Sunday, April 10, 2011

Songwriters: Railroad to Alaska

When I asked lead vocalist, Justin Suitor, to sit down with his band members of Railroad to Alaska, and discuss their songwriting process and philosophy, he chose to bypass the standard Q&A setup. Was he being difficult? Perhaps. But I think the choice involved an idea bigger than that. In the end, Suitor wanted the music to speak for itself, instead of attempting to explain it. And if you watched the songwriting procedure belonging to Railroad to Alaska firsthand, you would understand exactly how difficult that process is to put into words.

Each song takes on a life of it’s own. The style stays similar, but the intricate structure is so lengthy and diverse, no song ends up being alike. Imagine two fingerprints side by side. They may look similar from afar, but put them under a microscope, and the differences become apparent in every detail. Recent pop hits tend to be carbon copies, that focus on simple structure and a catchy melody. Let’s say those songs would be the equivalent of having a coffee table mass-produced in a factory in China. Railroad’s music is like having the finest wood-worker make a table from the finest materials, taking months at a time to perfect each and every corner with his own two hands and expertise, until at last, there is perfection.

At one point or another, bassist Justin Morales, guitarist Jeff Lyman, or lead guitarist Suitor, will bring in a riff or chord progression. Sometimes a song will stem from one written section, or a collection. From there, it’s into the lockout to develop, practice, write, and record. The recording is almost the most important part, mainly because the songs are so intricate, if they didn’t record, all that reworking might fade from the minds that hold so many compositions. It’s a strange phenomenon inside the modest studio walls. Suitor commences each song, dictating the smallest technicalities of the structure. He looks to Derek Eglit on drums, because without a perfectly timed drum section, a smooth harmonia between the members is impossible. After two EP’s and countless shows, Eglit’s appendages continue to move quicker and more constant than ever, no matter what section the foursome advances towards.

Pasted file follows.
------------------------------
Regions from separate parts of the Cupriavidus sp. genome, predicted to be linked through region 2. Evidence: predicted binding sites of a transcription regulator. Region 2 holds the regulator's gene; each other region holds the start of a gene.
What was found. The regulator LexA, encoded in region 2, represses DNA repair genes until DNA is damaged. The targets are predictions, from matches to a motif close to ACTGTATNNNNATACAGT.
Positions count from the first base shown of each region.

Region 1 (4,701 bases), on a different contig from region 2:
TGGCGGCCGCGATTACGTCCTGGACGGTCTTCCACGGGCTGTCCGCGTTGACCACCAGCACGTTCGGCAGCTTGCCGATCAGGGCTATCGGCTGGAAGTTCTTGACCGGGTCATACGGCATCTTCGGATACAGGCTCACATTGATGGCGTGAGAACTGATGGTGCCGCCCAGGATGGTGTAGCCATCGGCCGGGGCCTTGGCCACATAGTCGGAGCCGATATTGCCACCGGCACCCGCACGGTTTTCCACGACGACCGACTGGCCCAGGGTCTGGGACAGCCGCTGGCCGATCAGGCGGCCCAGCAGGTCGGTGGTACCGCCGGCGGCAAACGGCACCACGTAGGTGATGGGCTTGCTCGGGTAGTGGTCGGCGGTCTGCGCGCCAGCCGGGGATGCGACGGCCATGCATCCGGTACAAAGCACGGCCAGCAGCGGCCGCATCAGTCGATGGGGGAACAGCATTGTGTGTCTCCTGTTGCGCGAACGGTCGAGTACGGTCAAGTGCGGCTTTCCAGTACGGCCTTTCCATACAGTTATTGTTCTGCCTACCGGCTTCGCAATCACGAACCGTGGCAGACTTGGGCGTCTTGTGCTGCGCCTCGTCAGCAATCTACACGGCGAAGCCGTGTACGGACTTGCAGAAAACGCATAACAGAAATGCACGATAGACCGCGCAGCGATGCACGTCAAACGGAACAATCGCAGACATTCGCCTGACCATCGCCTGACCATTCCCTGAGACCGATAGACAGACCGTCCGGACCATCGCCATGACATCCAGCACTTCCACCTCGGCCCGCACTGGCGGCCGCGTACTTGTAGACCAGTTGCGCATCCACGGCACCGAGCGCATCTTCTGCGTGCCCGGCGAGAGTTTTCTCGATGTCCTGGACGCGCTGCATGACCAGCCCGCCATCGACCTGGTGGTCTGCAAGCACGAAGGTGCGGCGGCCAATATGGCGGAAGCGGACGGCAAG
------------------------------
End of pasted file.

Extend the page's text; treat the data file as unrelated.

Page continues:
“Think Jimmy, think Pinkly Smooth,” Suitor relays to the band, as a reminder that, no matter how far they reach into the metal realm, it is important to keep making the music strange, and with no real constraints. That way, the mood of the music isn’t forced, it’s organically developed with honesty and passion. Somehow, Railroad is able to constrain themselves, wrestling every section of every composition until it is technically sound down to the last minute detail. With the help of band artist, Ryan Williams, the band eventually finds their footing for the intro, then the next step might be a prechorus, or chorus, depending what specific structure fits the particular mood of that distinct song. The chorus may flow smoothly, until reaching a dropping point, that then flows into a time change and a completely different direction of guitar riffs that never seemed possible to merge together seamlessly until now.